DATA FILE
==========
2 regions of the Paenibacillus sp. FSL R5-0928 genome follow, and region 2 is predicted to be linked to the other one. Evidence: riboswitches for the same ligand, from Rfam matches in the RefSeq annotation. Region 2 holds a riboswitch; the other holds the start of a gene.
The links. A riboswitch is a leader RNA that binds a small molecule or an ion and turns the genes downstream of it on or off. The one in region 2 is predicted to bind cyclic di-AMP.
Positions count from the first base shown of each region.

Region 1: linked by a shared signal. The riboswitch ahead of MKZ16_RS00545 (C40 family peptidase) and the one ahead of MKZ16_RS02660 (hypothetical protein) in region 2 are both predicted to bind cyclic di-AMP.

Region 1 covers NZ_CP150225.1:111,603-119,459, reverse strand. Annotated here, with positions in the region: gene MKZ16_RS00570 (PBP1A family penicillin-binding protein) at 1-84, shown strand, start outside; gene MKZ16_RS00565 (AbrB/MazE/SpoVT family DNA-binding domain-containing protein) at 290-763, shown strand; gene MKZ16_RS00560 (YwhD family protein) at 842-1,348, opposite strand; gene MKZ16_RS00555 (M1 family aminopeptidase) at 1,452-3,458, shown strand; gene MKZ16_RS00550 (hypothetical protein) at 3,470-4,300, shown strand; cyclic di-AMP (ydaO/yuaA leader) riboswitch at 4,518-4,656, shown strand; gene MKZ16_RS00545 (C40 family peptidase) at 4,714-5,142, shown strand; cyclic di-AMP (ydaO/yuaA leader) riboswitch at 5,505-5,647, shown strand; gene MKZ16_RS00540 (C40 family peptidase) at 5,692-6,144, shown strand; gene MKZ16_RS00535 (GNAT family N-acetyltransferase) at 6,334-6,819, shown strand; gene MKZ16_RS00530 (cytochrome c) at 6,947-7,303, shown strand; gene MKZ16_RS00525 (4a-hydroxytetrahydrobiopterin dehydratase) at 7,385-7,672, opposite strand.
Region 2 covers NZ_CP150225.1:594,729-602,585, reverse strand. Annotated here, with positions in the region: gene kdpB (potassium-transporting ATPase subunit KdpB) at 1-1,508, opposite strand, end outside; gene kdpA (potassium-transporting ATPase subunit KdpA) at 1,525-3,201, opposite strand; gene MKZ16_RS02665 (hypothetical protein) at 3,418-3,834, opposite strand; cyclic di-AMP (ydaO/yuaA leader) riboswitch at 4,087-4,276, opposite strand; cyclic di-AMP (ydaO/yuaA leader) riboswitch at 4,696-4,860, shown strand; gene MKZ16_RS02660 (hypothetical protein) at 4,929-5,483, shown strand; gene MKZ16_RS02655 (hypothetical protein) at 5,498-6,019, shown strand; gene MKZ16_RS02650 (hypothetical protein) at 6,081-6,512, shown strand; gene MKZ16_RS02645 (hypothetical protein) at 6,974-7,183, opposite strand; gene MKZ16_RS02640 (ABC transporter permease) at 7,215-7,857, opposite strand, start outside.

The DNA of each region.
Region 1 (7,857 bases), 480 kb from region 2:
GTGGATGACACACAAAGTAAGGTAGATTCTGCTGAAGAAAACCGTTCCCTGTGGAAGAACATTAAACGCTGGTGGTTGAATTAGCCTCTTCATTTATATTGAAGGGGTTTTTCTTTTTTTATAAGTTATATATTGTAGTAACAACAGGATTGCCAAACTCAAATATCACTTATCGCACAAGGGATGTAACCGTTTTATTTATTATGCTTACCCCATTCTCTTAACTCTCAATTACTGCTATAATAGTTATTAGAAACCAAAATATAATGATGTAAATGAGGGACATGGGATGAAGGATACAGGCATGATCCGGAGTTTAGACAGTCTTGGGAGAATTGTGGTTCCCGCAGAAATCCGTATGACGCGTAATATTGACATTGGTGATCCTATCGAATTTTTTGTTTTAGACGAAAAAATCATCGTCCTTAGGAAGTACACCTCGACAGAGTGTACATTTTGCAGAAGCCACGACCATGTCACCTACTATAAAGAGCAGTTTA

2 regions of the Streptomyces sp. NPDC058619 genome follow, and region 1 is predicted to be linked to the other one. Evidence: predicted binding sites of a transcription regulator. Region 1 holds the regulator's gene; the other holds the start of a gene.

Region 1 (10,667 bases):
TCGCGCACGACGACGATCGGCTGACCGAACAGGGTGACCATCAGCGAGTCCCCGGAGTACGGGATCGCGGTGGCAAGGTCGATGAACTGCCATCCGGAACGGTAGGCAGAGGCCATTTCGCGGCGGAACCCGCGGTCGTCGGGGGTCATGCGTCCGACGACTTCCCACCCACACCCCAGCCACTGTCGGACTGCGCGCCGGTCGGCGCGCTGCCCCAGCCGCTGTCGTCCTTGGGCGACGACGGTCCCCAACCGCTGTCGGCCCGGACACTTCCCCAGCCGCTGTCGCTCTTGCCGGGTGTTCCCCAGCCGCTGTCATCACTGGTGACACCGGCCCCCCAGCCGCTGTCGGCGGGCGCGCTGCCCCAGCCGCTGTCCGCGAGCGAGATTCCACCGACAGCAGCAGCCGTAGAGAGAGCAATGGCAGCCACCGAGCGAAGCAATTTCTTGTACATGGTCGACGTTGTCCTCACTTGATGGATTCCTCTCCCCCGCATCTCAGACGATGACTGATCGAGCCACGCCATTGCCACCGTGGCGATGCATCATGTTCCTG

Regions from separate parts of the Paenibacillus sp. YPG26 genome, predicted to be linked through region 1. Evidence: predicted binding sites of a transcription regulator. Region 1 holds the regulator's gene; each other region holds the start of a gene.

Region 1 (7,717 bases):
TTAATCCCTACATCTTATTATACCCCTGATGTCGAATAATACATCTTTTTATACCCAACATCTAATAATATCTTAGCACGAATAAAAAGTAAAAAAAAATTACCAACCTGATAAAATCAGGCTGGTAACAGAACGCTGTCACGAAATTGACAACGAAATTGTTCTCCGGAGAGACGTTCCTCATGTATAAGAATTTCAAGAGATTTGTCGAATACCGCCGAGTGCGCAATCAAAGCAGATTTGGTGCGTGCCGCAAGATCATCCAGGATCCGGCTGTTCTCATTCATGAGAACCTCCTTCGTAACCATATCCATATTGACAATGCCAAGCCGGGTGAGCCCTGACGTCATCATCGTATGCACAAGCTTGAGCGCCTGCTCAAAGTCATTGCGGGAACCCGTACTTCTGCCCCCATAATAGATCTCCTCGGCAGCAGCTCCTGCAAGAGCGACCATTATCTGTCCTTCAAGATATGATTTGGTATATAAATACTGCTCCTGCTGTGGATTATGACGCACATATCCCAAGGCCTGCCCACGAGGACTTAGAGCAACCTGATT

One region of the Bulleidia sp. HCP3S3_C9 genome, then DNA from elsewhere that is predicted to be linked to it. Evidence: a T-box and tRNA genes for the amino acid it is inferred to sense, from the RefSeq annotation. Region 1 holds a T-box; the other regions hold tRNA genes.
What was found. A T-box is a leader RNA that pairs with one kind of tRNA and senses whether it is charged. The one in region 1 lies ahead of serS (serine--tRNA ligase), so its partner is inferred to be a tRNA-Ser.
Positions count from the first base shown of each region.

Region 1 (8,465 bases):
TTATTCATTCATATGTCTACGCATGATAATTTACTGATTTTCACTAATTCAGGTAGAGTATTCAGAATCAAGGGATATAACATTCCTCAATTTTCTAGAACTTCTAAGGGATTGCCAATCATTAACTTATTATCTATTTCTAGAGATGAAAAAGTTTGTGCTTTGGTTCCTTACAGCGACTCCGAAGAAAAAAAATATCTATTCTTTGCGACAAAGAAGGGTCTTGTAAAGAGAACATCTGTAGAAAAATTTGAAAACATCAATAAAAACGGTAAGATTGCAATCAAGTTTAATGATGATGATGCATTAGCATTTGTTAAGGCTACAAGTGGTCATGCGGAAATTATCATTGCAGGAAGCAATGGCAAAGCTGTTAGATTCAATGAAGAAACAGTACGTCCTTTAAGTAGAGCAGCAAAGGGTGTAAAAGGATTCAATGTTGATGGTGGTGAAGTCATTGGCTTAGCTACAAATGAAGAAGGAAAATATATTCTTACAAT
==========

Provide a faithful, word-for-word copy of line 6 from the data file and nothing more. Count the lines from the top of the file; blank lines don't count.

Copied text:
Region 2 covers NZ_CP150225.1:594,729-602,585, reverse strand. Annotated here, with positions in the region: gene kdpB (potassium-transporting ATPase subunit KdpB) at 1-1,508, opposite strand, end outside; gene kdpA (potassium-transporting ATPase subunit KdpA) at 1,525-3,201, opposite strand; gene MKZ16_RS02665 (hypothetical protein) at 3,418-3,834, opposite strand; cyclic di-AMP (ydaO/yuaA leader) riboswitch at 4,087-4,276, opposite strand; cyclic di-AMP (ydaO/yuaA leader) riboswitch at 4,696-4,860, shown strand; gene MKZ16_RS02660 (hypothetical protein) at 4,929-5,483, shown strand; gene MKZ16_RS02655 (hypothetical protein) at 5,498-6,019, shown strand; gene MKZ16_RS02650 (hypothetical protein) at 6,081-6,512, shown strand; gene MKZ16_RS02645 (hypothetical protein) at 6,974-7,183, opposite strand; gene MKZ16_RS02640 (ABC transporter permease) at 7,215-7,857, opposite strand, start outside.